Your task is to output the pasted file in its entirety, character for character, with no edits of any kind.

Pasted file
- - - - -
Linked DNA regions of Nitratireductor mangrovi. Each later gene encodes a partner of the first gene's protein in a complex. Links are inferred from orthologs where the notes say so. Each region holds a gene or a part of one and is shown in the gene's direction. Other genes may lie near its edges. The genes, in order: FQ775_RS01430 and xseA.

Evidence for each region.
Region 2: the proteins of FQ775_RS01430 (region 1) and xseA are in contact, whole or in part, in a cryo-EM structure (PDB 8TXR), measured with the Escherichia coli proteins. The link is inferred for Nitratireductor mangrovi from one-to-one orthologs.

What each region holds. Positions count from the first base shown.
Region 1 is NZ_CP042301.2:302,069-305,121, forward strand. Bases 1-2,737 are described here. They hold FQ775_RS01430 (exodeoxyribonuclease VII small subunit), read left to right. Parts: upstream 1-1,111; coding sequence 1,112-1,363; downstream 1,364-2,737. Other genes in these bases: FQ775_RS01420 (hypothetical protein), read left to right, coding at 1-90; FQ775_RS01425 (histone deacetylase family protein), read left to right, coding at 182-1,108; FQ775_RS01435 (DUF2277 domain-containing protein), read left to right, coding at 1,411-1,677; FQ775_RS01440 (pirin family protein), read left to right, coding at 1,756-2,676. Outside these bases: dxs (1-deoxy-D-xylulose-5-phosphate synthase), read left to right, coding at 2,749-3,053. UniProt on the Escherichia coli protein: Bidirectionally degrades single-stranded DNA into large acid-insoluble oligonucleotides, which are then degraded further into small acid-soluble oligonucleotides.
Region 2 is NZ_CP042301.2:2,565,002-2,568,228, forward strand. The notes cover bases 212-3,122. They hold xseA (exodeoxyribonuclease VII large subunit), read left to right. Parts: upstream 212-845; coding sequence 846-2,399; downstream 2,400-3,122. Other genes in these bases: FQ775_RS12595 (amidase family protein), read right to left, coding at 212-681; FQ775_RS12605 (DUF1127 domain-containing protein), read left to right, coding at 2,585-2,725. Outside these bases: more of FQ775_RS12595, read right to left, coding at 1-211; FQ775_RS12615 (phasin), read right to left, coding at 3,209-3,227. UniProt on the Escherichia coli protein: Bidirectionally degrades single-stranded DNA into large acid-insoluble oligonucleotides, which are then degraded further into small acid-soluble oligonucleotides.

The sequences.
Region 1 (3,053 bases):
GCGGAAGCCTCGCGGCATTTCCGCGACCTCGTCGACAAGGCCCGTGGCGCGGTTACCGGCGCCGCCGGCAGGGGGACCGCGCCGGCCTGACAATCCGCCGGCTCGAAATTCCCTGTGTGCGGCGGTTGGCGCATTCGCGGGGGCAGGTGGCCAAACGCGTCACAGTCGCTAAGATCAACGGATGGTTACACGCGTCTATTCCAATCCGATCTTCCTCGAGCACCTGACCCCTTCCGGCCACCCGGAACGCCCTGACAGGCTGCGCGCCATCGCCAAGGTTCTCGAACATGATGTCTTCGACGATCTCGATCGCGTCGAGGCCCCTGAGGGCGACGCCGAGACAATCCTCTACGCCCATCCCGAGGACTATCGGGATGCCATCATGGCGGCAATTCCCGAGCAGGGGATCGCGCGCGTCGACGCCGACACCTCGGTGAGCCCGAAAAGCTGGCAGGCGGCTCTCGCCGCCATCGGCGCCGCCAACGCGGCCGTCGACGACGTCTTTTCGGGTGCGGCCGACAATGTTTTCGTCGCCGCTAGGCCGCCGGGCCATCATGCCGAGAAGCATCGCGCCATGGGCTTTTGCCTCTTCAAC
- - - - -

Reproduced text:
Linked DNA regions of Nitratireductor mangrovi. Each later gene encodes a partner of the first gene's protein in a complex. Links are inferred from orthologs where the notes say so. Each region holds a gene or a part of one and is shown in the gene's direction. Other genes may lie near its edges. The genes, in order: FQ775_RS01430 and xseA.

Evidence for each region.
Region 2: the proteins of FQ775_RS01430 (region 1) and xseA are in contact, whole or in part, in a cryo-EM structure (PDB 8TXR), measured with the Escherichia coli proteins. The link is inferred for Nitratireductor mangrovi from one-to-one orthologs.

What each region holds. Positions count from the first base shown.
Region 1 is NZ_CP042301.2:302,069-305,121, forward strand. Bases 1-2,737 are described here. They hold FQ775_RS01430 (exodeoxyribonuclease VII small subunit), read left to right. Parts: upstream 1-1,111; coding sequence 1,112-1,363; downstream 1,364-2,737. Other genes in these bases: FQ775_RS01420 (hypothetical protein), read left to right, coding at 1-90; FQ775_RS01425 (histone deacetylase family protein), read left to right, coding at 182-1,108; FQ775_RS01435 (DUF2277 domain-containing protein), read left to right, coding at 1,411-1,677; FQ775_RS01440 (pirin family protein), read left to right, coding at 1,756-2,676. Outside these bases: dxs (1-deoxy-D-xylulose-5-phosphate synthase), read left to right, coding at 2,749-3,053. UniProt on the Escherichia coli protein: Bidirectionally degrades single-stranded DNA into large acid-insoluble oligonucleotides, which are then degraded further into small acid-soluble oligonucleotides.
Region 2 is NZ_CP042301.2:2,565,002-2,568,228, forward strand. The notes cover bases 212-3,122. They hold xseA (exodeoxyribonuclease VII large subunit), read left to right. Parts: upstream 212-845; coding sequence 846-2,399; downstream 2,400-3,122. Other genes in these bases: FQ775_RS12595 (amidase family protein), read right to left, coding at 212-681; FQ775_RS12605 (DUF1127 domain-containing protein), read left to right, coding at 2,585-2,725. Outside these bases: more of FQ775_RS12595, read right to left, coding at 1-211; FQ775_RS12615 (phasin), read right to left, coding at 3,209-3,227. UniProt on the Escherichia coli protein: Bidirectionally degrades single-stranded DNA into large acid-insoluble oligonucleotides, which are then degraded further into small acid-soluble oligonucleotides.

The sequences.
Region 1 (3,053 bases):
GCGGAAGCCTCGCGGCATTTCCGCGACCTCGTCGACAAGGCCCGTGGCGCGGTTACCGGCGCCGCCGGCAGGGGGACCGCGCCGGCCTGACAATCCGCCGGCTCGAAATTCCCTGTGTGCGGCGGTTGGCGCATTCGCGGGGGCAGGTGGCCAAACGCGTCACAGTCGCTAAGATCAACGGATGGTTACACGCGTCTATTCCAATCCGATCTTCCTCGAGCACCTGACCCCTTCCGGCCACCCGGAACGCCCTGACAGGCTGCGCGCCATCGCCAAGGTTCTCGAACATGATGTCTTCGACGATCTCGATCGCGTCGAGGCCCCTGAGGGCGACGCCGAGACAATCCTCTACGCCCATCCCGAGGACTATCGGGATGCCATCATGGCGGCAATTCCCGAGCAGGGGATCGCGCGCGTCGACGCCGACACCTCGGTGAGCCCGAAAAGCTGGCAGGCGGCTCTCGCCGCCATCGGCGCCGCCAACGCGGCCGTCGACGACGTCTTTTCGGGTGCGGCCGACAATGTTTTCGTCGCCGCTAGGCCGCCGGGCCATCATGCCGAGAAGCATCGCGCCATGGGCTTTTGCCTCTTCAAC